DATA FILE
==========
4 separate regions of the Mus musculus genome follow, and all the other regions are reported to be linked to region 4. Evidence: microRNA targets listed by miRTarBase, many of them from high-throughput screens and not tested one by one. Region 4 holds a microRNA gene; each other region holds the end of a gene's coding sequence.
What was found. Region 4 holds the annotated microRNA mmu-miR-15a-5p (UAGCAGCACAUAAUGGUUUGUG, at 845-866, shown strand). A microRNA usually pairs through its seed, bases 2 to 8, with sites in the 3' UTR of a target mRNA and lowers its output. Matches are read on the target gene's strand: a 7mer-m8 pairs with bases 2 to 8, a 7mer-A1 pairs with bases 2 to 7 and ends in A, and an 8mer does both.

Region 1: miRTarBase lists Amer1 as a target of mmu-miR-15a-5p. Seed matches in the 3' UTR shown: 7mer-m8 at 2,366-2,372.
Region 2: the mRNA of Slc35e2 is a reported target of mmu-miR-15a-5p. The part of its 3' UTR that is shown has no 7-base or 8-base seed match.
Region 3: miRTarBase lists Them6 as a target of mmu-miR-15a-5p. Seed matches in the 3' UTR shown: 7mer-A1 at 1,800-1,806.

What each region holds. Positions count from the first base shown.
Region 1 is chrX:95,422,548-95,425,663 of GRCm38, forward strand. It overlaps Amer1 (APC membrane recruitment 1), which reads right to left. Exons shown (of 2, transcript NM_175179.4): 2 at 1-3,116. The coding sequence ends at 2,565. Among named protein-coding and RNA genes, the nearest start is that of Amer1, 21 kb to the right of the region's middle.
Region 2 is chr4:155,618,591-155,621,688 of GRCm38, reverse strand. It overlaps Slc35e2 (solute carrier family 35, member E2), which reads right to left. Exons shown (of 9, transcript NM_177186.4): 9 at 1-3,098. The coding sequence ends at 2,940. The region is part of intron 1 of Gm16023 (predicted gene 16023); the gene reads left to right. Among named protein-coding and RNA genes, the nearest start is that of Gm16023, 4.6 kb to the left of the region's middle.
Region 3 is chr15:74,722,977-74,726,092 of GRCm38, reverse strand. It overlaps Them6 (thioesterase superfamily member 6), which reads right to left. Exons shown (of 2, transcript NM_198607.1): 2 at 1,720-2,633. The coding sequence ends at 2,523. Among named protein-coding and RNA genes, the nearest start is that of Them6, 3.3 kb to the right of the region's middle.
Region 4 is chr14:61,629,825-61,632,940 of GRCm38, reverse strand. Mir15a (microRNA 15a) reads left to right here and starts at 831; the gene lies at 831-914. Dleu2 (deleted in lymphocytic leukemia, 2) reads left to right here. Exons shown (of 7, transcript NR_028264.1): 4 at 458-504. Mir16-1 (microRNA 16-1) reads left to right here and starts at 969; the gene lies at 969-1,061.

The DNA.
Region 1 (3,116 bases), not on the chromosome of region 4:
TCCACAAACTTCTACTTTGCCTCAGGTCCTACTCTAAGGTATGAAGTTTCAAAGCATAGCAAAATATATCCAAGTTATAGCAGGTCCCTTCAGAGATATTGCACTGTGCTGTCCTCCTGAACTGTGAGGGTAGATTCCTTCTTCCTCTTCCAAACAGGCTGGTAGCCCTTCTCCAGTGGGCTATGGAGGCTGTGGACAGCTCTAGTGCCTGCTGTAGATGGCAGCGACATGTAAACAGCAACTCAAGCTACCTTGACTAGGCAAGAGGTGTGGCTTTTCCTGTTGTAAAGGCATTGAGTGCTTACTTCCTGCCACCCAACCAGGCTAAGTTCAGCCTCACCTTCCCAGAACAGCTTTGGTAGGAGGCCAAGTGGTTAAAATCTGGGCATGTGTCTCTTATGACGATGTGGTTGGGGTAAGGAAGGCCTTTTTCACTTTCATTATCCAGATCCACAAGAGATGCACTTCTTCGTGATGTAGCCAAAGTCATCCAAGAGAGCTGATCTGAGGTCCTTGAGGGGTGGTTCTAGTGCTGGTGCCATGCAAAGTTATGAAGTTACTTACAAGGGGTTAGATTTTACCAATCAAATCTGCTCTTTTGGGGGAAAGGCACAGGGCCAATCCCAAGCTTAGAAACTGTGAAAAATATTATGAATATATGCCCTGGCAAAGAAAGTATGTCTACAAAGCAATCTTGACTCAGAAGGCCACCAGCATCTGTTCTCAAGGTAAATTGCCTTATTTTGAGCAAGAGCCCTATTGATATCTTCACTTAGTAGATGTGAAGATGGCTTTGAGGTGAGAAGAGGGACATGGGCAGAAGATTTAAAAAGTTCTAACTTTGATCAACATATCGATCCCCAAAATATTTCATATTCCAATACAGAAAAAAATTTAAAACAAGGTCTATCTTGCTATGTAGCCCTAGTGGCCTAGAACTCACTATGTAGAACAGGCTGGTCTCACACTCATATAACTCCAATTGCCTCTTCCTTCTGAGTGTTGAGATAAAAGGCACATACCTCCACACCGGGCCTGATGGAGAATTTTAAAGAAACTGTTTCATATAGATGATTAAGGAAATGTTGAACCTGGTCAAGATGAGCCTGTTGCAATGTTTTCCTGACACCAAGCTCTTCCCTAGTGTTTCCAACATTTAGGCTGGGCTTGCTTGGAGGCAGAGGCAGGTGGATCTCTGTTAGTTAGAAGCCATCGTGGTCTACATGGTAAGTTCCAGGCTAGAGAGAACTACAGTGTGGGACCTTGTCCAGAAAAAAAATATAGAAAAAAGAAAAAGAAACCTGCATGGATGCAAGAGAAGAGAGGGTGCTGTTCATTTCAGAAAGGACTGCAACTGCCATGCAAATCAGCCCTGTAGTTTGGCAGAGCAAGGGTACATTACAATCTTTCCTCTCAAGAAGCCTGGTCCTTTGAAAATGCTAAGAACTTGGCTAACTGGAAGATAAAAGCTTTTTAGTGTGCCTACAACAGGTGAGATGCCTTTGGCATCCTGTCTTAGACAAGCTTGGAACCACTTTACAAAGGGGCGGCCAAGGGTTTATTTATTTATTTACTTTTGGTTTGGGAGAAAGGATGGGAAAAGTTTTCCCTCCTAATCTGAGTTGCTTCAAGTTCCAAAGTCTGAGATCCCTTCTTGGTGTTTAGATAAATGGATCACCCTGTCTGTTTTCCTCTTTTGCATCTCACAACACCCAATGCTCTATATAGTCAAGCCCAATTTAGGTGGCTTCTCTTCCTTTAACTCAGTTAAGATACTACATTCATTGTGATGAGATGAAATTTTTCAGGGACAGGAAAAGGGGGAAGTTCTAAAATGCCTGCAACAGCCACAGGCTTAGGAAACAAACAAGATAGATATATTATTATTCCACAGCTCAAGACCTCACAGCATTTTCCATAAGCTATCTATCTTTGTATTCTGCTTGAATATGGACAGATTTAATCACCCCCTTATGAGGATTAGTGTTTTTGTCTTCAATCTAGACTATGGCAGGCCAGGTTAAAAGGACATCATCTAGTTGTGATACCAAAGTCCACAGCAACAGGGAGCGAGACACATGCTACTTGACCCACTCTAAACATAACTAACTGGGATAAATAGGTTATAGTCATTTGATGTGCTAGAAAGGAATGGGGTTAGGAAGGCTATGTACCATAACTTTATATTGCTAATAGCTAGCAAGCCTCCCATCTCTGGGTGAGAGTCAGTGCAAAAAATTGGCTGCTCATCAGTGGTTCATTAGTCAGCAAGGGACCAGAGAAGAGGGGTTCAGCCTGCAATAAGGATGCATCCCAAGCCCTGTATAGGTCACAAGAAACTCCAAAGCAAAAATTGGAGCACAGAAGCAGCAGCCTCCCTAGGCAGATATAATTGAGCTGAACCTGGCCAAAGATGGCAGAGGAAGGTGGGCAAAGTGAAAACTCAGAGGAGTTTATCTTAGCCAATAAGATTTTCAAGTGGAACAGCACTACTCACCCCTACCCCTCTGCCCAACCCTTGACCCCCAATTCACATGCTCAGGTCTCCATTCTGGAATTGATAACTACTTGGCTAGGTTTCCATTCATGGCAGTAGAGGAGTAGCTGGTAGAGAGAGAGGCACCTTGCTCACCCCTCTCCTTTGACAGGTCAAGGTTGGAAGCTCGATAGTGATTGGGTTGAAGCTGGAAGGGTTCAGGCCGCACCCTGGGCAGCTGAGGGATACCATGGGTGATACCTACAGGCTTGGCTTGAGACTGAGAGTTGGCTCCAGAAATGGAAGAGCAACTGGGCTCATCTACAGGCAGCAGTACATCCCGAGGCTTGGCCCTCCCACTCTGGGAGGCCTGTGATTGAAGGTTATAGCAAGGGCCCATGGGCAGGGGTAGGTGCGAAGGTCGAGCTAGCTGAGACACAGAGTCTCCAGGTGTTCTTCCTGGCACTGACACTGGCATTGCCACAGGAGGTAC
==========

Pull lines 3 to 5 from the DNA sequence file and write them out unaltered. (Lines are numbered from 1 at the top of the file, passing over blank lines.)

Region 1: miRTarBase lists Amer1 as a target of mmu-miR-15a-5p. Seed matches in the 3' UTR shown: 7mer-m8 at 2,366-2,372.
Region 2: the mRNA of Slc35e2 is a reported target of mmu-miR-15a-5p. The part of its 3' UTR that is shown has no 7-base or 8-base seed match.
Region 3: miRTarBase lists Them6 as a target of mmu-miR-15a-5p. Seed matches in the 3' UTR shown: 7mer-A1 at 1,800-1,806.